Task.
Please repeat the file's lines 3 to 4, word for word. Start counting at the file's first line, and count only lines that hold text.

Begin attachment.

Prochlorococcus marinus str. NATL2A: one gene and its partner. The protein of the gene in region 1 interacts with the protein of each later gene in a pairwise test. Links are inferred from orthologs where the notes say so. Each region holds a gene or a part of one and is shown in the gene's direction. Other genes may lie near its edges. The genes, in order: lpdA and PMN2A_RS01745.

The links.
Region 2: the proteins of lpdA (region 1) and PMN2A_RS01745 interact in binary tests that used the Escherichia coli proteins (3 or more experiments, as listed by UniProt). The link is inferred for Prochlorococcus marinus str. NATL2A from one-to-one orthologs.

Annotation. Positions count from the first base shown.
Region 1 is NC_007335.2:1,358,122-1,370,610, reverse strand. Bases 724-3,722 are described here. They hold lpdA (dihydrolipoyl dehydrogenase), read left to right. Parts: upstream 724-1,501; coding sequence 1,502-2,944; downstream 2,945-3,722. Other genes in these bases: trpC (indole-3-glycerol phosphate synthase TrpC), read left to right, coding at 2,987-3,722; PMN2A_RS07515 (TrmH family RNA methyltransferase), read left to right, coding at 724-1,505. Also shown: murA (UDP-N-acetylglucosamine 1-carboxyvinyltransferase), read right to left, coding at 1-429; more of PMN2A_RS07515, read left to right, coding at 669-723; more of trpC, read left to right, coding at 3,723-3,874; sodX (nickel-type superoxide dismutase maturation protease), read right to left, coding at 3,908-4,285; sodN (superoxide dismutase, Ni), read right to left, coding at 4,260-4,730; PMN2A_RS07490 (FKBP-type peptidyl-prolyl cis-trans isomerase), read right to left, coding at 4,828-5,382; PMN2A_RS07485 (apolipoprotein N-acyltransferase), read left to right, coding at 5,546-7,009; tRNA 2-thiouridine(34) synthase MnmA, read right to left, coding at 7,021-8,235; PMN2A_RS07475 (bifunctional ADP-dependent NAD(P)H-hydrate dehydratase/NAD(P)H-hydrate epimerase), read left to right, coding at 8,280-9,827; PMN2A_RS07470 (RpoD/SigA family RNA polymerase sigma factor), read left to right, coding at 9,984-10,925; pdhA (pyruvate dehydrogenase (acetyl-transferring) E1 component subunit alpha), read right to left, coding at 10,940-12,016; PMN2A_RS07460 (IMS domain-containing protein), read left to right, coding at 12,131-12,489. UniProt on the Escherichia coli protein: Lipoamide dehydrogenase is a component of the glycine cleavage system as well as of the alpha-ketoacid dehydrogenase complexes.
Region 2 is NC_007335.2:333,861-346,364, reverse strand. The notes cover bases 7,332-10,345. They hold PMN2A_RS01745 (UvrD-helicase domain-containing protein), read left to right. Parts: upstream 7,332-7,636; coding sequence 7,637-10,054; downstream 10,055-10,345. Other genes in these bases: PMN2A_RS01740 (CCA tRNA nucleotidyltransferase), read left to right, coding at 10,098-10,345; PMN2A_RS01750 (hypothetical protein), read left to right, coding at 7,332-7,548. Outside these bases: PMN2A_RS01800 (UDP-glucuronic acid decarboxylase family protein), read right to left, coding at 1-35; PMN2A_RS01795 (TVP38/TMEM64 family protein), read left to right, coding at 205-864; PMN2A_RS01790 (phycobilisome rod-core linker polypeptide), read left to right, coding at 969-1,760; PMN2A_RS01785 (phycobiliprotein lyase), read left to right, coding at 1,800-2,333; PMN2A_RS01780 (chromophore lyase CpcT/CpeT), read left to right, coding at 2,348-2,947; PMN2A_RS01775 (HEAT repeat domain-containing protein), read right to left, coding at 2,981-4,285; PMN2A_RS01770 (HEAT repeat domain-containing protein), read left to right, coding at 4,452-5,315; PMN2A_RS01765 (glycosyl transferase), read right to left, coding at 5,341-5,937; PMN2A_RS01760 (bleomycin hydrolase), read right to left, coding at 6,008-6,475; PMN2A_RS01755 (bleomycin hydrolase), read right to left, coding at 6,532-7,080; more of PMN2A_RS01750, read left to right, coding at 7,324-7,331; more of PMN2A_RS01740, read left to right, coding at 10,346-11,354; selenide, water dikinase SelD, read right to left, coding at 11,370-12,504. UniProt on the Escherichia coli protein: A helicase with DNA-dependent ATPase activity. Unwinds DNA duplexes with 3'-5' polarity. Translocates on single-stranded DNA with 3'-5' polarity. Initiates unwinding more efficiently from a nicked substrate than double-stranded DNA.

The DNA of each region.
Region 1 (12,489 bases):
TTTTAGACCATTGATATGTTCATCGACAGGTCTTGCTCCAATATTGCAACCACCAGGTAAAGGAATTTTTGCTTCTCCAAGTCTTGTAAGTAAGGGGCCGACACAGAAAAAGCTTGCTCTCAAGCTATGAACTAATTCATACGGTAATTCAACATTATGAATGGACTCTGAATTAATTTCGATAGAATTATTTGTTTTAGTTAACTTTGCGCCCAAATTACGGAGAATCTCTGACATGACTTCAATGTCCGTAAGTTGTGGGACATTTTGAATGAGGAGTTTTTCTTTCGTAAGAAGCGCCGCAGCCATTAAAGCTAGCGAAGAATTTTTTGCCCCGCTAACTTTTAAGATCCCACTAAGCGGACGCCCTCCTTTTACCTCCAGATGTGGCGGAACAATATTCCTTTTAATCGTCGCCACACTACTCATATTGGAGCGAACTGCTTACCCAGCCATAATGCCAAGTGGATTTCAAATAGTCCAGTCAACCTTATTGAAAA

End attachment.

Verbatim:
Region 2: the proteins of lpdA (region 1) and PMN2A_RS01745 interact in binary tests that used the Escherichia coli proteins (3 or more experiments, as listed by UniProt). The link is inferred for Prochlorococcus marinus str. NATL2A from one-to-one orthologs.

Annotation. Positions count from the first base shown.